I reached out to Brad and asked if he could coach me. During that time I began to experience some cramping issues, so Brad suggested I take the PH Sweat Test and after receiving my Hydration Plan, I began using PH 1500 and PH 1000.

I'm a pretty heavy sweater so having a clear hydration plan during IM races and knowing how my body will react when I take my PH drink has been great. Having the correct levels of electrolytes gives me a clear head and keeps me focused, and the very same thing happens in the austere environment of a very demanding flight line while working on aircraft. 

 

F18s aircraftImage: Cedric Dhaenens via Unsplash (copyright free)

 

So did you have a hydration strategy for your 'day job' as an airman in the Middle East before you started using Precision Hydration? 

Before being stationed in the Middle East I didn't. Well, I say that, I did use the old faithful 'check the colour of your pee' strategy... 

But, when I stepped onto the flight line at Al Dhafara Air Base in the UAE on 22nd June 2018, I knew I had to have a strategy. The first time I leveraged Precision Hydration at work was in July of that year when the real-feel temp was 142F (61C), following a two-mile flight line walk was done. 

The conditions in June, July and August in the Middle East are unexplainable, you have to live it - basically, you're facing super high heat with high humidity. There was little or no cooling effect from sweat evaporation, leaving everyone soaking wet, and I would literally have a stream of sweat coming off my uniform.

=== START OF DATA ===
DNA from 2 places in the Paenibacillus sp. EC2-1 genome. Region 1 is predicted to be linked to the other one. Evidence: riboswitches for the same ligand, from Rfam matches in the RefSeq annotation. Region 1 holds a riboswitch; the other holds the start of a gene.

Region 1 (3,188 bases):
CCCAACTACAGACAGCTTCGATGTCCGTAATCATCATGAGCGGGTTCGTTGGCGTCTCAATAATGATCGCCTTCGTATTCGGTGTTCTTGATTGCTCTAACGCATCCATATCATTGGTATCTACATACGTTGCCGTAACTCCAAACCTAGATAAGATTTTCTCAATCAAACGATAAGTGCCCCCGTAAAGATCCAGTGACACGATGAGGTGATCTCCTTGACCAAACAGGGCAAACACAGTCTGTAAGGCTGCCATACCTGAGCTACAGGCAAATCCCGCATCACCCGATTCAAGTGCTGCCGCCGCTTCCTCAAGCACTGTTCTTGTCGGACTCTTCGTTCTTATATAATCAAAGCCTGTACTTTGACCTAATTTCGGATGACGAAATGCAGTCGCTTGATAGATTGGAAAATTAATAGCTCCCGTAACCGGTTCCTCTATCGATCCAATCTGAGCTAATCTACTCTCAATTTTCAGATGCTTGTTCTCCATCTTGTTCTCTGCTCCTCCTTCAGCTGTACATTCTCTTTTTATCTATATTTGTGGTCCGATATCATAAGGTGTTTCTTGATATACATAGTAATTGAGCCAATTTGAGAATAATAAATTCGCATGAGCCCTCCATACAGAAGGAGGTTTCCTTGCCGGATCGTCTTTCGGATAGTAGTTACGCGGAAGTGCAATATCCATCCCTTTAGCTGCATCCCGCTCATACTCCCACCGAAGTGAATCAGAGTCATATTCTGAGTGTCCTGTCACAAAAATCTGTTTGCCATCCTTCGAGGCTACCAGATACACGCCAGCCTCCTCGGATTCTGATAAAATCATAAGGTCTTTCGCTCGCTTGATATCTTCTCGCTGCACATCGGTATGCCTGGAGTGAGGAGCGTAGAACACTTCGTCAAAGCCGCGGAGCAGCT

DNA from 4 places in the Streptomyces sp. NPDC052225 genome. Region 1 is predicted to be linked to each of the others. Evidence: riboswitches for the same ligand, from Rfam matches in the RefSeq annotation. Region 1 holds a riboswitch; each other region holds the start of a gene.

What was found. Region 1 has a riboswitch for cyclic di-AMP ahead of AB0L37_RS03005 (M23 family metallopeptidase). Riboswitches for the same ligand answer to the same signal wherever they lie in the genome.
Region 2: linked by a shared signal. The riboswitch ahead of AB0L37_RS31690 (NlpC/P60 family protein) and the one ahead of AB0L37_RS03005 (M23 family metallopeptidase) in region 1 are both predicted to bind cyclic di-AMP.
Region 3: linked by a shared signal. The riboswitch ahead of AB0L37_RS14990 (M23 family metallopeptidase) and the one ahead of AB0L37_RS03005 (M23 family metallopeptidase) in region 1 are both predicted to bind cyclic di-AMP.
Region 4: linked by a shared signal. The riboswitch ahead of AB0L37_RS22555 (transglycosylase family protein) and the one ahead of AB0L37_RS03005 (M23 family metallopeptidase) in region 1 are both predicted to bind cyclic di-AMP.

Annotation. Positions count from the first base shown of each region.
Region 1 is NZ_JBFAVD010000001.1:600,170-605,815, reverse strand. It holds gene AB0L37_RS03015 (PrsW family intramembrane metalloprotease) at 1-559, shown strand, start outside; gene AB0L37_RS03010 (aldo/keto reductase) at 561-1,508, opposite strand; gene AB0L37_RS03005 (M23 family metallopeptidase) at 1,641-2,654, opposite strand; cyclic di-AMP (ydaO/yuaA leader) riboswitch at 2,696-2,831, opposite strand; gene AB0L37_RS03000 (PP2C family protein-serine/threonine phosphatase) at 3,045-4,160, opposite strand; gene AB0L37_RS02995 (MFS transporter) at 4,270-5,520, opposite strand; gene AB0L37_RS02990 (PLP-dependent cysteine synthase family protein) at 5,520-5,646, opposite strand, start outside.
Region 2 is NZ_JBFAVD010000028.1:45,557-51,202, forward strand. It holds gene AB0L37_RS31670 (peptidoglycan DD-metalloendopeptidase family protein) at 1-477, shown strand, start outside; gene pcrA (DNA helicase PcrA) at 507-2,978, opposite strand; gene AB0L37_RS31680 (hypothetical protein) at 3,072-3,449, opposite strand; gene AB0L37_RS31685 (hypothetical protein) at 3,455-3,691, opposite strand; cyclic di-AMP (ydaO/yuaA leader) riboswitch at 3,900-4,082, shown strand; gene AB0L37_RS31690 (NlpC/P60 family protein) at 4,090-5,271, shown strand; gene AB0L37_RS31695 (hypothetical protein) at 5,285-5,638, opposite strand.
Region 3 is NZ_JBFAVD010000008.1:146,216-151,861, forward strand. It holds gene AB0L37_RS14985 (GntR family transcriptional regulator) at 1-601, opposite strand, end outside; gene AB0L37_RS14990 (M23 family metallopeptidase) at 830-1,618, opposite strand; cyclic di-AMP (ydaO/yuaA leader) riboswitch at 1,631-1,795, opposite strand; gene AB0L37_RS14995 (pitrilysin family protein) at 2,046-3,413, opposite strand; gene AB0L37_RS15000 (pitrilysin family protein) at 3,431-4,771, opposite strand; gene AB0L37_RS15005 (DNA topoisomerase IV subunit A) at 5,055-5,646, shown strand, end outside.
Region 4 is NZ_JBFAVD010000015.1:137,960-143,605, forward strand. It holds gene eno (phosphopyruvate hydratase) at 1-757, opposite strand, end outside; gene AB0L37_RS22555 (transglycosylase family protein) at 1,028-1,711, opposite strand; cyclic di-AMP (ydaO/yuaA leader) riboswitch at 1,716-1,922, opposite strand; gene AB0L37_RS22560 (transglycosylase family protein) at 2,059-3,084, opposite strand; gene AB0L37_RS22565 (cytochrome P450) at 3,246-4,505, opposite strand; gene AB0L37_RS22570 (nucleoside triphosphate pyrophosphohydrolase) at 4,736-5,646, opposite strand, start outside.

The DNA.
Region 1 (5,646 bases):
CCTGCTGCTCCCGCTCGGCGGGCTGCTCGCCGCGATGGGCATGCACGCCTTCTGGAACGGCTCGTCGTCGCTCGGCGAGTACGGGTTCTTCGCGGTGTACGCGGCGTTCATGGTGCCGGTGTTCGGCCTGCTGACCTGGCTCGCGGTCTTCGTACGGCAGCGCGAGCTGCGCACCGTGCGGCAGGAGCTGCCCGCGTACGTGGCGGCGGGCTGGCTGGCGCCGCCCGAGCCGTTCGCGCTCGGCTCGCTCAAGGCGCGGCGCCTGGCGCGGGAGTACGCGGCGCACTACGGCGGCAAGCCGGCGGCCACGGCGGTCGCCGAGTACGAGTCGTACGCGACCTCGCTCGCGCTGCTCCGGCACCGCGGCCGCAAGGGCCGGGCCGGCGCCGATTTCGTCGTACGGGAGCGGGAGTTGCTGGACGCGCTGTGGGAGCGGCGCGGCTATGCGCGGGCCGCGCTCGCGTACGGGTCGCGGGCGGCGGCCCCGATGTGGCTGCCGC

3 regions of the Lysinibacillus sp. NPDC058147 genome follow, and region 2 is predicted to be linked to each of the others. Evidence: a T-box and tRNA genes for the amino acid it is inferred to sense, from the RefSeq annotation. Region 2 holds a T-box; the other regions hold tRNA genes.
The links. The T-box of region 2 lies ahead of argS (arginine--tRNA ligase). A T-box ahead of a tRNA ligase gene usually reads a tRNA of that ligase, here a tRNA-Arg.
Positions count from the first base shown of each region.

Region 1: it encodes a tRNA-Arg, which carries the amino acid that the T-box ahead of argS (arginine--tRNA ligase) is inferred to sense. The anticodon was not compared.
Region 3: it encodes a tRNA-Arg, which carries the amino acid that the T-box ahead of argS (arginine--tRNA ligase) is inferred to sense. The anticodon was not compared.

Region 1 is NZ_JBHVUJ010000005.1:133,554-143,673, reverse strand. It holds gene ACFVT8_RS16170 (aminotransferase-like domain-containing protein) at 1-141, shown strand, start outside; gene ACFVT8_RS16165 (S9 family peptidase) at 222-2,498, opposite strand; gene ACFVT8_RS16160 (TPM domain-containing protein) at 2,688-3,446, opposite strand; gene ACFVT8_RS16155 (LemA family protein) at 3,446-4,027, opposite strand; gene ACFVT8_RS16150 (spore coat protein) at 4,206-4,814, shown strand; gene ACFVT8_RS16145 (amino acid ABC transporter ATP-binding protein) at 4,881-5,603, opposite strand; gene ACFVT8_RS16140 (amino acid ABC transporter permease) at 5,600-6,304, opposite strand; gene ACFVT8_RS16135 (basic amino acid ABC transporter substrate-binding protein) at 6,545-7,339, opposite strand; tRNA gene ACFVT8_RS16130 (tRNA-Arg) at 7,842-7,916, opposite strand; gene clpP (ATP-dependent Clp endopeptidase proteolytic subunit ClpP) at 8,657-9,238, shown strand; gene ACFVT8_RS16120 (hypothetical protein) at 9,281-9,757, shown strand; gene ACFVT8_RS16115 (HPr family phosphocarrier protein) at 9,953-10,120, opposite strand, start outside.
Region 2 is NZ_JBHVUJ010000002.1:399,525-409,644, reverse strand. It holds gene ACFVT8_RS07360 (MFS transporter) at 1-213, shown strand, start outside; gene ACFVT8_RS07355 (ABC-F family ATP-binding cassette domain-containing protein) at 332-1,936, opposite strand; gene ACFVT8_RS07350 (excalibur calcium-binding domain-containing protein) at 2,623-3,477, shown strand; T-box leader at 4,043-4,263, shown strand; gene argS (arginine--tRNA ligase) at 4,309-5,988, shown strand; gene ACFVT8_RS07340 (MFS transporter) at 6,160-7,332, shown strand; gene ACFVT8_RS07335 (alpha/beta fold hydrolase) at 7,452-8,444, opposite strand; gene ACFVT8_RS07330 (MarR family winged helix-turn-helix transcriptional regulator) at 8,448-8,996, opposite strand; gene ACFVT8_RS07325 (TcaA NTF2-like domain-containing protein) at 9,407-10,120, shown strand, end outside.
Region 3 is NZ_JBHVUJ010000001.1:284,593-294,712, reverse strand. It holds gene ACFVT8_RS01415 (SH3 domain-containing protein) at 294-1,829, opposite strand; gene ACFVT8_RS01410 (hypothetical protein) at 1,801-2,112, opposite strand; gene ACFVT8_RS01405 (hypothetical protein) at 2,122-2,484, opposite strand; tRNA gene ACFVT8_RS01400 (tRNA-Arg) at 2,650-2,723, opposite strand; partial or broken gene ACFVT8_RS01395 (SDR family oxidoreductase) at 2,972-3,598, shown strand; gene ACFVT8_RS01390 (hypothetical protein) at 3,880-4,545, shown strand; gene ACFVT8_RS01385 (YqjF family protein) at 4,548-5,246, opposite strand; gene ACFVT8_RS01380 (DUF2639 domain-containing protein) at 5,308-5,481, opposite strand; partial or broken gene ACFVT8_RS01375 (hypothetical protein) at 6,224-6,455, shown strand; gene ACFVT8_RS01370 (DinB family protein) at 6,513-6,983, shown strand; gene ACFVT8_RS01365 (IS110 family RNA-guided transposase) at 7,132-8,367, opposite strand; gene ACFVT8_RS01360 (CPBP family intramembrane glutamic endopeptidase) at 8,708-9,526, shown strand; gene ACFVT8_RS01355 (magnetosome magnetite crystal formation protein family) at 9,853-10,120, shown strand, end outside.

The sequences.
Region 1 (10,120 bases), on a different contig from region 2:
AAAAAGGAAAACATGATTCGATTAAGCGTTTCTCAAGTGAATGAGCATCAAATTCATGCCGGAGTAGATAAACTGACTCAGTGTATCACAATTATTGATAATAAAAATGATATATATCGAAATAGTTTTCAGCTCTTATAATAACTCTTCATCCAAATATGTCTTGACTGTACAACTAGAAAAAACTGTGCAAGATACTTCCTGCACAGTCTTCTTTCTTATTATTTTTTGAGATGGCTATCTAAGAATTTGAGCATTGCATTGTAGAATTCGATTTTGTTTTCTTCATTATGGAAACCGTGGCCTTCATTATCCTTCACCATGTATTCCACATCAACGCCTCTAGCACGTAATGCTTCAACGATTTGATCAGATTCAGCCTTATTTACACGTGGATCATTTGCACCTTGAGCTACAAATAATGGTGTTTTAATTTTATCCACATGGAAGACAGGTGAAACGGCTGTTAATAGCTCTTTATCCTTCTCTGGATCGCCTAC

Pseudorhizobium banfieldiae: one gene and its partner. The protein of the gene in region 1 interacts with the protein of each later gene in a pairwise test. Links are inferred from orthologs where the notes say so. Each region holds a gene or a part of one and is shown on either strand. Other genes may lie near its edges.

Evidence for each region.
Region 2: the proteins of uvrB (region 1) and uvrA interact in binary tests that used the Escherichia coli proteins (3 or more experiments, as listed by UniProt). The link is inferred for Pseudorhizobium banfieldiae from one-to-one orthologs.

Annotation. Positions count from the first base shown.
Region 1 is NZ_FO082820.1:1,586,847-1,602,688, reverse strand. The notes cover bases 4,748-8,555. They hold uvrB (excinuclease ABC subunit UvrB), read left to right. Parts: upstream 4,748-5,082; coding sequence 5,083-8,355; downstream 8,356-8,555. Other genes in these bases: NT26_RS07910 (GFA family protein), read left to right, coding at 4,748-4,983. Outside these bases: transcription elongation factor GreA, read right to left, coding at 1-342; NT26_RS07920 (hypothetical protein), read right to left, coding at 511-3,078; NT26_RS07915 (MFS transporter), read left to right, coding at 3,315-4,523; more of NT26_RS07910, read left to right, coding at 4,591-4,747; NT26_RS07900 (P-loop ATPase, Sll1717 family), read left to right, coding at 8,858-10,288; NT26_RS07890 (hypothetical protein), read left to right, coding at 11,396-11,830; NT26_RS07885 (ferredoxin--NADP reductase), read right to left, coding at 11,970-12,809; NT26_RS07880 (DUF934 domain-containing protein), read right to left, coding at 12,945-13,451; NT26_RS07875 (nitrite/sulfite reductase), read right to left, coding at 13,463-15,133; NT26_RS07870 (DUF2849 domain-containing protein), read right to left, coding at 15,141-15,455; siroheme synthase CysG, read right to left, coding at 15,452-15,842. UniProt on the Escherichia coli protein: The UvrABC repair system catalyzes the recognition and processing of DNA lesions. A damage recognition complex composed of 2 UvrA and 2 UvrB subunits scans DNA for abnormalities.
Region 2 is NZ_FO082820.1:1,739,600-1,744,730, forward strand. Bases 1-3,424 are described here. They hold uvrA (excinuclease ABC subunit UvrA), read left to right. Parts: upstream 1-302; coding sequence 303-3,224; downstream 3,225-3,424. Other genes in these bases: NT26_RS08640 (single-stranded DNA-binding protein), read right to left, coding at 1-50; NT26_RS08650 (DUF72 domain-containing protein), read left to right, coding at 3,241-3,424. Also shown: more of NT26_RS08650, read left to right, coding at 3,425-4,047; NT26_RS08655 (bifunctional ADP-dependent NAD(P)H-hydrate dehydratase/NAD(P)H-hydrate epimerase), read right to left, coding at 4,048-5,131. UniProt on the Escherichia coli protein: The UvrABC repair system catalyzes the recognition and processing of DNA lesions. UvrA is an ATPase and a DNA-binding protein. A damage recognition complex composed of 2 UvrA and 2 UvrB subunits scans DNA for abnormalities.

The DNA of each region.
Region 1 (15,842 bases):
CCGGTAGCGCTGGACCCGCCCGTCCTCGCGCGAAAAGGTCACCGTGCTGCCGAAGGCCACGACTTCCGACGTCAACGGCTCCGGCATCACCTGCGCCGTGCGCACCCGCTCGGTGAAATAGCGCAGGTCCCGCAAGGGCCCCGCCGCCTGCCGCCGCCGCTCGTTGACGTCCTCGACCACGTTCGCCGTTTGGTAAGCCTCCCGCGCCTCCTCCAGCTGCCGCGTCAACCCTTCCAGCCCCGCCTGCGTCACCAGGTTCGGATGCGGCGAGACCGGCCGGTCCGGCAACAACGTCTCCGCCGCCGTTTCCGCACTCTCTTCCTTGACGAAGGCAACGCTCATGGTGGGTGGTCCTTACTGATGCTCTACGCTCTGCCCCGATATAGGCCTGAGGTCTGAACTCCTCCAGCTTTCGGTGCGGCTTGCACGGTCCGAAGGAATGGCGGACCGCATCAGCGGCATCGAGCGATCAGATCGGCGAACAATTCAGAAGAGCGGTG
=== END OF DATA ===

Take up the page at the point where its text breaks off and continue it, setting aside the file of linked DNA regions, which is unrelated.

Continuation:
We walked the flight line visiting our team once and I noticed that may of the airmen were experiencing the same things we do during an IM race in hot conditions. These airmen are working 12 hours in conditions that are relentless. They must be focused and mindful of what they are doing in a demanding environment. 

 

Wow, sounds brutal! With that in mind, what would a typical day for the airmen in the Middle East involve?

The typical week was five days' work with one day off, and the work days are 12-hours long, although the airmen were ready for generating combat aircraft 24 hours a day, 365 days a year. The launch, recovery, and fixing of aircraft is a very demanding job that has a very thin margin for error. Airmen are in this environment from 4-12 months depending on which unit they are from. 

With that in mind, we attempted to have work/rest cycles and many of them were drinking sports drinks, but that was not enough to keep them at their best.

I knew how effective PH was for me so I began to offer many of them PH and soon they came back asking for more.  

The feedback was overwhelmingly positive. After they drank their first PH drink I'd hear guys saying, "I had no idea I was that bad off, I felt my energy levels come back up".

 

AirplaneImage: Skitterphoto via Pexels (copyright free)

 

It's always interesting to hear about stories where PH is used beyond the world of sport. I understand you've recently retired from the Air Force, so what does the future hold for you? Anymore IM 70.3 races in the pipeline?

I had a great career in the Air Force and enjoyed almost every day of it... although that's a topic for another day!

I'm now embarking on my second career and it's so exciting - my family and I are taking over the Trinity Camp and Retreat Center. My wife and I met at the camp 33 years ago when we were both working during the summer. 

The camp was started in 1963 and we're excited about the opportunity to bring some new opportunities here, like triathlon training camps, youth camps, leadership retreats and such. 

Living full-time here on the property, I'm 20-feet from the Palatka-to-Lake Buttler bike/run path, 30-feet from the camp pool and down the hill there's a lake ... so I think it's probably time to find my next IM 70.3!

 

Good to hear. Keep us posted with your IM 70.3 plans Mike and best of luck with the Trinity Camp and Retreat!